Reach and approach
You want the whole organisation trained? No problem! Tertiary education institutions have caught on and are also offering digital certificates of completion so you have visible record of continuous learning. With a lot of top universities getting into the act, you can access quality, university managed content. You want it done on a budget? Again, easy peasy! If you can invest time creating leadership pathways and going through free MOOCs from aggregators like Coursera and Udemy, most LMS platforms allow content to be hosted so long as you can provide a web link. You can have your pathways mapped with relevant courses and ready to be rolled out to individual learners.
Most learning platforms allow organisations to create role-based pathways and cadence for learning. These can be modified to create options to suit each individual’s learning style and stage of career. If the organisation requires learning at the point of activity, that can be set up. If your learning style is reflective, course set-ups allow for guided reflection.
Cloud and MOOCs already enable unbundling of programmes so that the learner- employee can learn at their own pace. This currently is typically available for passive content. Deeper learning through coaching is still predominantly face to face. But it is only a matter of time before this is also transformed through technology.
What’s a gap begging to be filled?
For industry veterans or budding entrepreneurs from the leadership development space, there are gaps in the current market that are yours for the taking. These are in the areas of remote coaching, team-based learning, deep learning on the job and unlearning old ways.
One of the more accessible aspects of face to face learning in the traditional leadership development format is feedback. This is already enabled through most engagement and performance platforms. Remote coaching has been enabled by Skype, Zoom and other meeting software. However, there are very few players in the market who currently offer team based coaching solutions or solutions that offer guided learning using AI.
As people leaders get busier and are having to juggle several complex challenges and yet are expected to support development of the individual. Some leading organisations have already begun to experiment with the power of peer-learning to boost leadership development. If technology enabled platforms could incorporate supportive content to get peer learning happening that is something that many organisations would find helpful.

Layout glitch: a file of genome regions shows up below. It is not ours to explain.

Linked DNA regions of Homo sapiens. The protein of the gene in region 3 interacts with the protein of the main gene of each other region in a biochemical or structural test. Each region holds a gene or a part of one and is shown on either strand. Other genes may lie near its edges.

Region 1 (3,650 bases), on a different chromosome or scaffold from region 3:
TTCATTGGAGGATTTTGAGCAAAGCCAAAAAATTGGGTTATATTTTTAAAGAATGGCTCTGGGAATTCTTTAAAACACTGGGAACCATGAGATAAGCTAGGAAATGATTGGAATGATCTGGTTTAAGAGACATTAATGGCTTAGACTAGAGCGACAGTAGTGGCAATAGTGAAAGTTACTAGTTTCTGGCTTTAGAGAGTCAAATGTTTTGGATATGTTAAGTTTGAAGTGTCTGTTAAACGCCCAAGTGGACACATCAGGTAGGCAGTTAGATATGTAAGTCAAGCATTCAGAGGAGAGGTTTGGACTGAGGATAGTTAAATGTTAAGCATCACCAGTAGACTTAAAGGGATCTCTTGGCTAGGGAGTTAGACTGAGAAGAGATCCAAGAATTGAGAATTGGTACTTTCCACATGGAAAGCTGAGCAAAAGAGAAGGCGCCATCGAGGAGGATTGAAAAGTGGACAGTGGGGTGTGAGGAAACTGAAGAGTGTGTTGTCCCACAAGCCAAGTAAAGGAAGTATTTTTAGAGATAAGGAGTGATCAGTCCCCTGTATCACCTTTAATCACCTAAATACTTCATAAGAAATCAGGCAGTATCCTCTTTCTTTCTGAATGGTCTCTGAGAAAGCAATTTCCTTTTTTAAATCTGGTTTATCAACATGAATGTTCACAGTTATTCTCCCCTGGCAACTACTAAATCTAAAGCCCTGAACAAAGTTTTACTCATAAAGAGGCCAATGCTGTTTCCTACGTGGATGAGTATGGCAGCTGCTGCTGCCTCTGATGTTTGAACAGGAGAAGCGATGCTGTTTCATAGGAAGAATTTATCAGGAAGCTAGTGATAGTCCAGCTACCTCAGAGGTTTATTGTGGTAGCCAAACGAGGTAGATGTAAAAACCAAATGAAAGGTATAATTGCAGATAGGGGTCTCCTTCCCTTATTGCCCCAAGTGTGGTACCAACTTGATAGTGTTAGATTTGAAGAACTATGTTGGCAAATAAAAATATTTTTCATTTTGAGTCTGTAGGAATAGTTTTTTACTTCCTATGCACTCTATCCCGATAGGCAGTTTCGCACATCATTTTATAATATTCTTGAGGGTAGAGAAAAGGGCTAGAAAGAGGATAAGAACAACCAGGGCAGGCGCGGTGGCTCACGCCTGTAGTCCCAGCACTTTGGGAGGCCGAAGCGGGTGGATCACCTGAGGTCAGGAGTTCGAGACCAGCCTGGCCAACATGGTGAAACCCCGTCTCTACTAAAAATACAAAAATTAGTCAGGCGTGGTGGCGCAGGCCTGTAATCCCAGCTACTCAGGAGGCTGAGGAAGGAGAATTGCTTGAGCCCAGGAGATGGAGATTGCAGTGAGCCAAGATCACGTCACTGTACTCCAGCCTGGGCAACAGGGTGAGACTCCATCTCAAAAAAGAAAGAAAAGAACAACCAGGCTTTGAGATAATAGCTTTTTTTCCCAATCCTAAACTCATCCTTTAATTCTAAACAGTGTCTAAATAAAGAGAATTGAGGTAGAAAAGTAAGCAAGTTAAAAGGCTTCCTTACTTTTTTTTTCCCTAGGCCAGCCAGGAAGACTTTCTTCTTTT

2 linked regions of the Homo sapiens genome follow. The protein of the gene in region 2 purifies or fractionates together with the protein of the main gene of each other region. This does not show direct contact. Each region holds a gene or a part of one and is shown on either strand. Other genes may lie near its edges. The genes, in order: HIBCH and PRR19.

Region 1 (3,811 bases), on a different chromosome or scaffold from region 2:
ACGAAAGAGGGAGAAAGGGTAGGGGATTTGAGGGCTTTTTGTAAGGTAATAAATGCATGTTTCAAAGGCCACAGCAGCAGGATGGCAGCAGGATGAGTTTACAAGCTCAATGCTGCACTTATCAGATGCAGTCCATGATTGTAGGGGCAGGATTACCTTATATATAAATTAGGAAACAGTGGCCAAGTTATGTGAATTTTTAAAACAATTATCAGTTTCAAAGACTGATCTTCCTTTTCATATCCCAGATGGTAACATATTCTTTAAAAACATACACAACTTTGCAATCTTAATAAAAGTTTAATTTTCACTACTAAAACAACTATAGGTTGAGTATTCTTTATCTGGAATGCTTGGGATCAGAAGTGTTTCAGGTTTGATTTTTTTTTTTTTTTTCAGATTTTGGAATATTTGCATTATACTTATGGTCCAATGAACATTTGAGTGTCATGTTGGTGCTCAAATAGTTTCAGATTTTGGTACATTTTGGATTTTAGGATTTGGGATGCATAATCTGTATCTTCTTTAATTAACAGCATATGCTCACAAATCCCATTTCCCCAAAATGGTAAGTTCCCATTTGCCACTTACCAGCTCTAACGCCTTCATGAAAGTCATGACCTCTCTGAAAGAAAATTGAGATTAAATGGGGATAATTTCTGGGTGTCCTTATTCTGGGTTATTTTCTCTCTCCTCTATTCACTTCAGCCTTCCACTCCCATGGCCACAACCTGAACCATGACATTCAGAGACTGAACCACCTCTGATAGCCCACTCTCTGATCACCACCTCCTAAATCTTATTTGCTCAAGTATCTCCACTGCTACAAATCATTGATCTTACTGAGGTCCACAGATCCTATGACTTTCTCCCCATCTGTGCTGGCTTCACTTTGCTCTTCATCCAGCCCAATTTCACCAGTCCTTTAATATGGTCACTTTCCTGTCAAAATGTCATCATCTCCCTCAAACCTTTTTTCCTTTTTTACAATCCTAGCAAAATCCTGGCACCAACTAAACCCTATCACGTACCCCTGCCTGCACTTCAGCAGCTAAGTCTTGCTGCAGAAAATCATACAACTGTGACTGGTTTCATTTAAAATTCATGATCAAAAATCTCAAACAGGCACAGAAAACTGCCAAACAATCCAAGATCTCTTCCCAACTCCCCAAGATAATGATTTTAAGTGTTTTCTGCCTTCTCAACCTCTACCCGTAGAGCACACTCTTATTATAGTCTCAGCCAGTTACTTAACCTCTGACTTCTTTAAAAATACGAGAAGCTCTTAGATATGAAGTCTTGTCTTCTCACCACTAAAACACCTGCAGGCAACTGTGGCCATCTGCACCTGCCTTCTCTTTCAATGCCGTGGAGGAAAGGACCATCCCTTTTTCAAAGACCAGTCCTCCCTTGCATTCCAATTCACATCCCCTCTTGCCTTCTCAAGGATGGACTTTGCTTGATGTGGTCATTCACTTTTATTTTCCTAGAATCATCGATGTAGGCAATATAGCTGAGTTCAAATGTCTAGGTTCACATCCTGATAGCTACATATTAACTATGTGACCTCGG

Developmental stretch assignments are an important aspect of deeper learning, on the job, that develops and embeds leadership skills through application in more complex environments involving new problems to solve. These assignments, however, tend to be limited as there are only so many stretch assignments available at any given time, meaning learners miss out and the organisation misses out on deeper learning Already, technology enables creation of simulations and scenarios. If you combine this with machine learning to generate immediate feedback, there is potential for designing a learning environment where we can provide stretch assignments which allow the learner to apply what they have learnt and embed more complex learning without the organisation having to create new positions. The scalability of this proposition is what will make it an attractive solution.
Another area that has not been explored is ‘unlearning’. Learning something new requires behavioural reprogramming where the learner has to learn new ways, understand and work out how to apply it to their current context and work out how to let go of the previous paradigms of operating, to fully ‘learn’. There is potential for a technology-based solution that monitors this for an individual (either through structured feedback or reflective inquiry-based solutions).
In summary, the future is now and technology can enable leadership development solutions to be scalable and cost effective for the organisation and support the individual learner through user- friendly, socially enabled interfaces that truly democratises leadership development.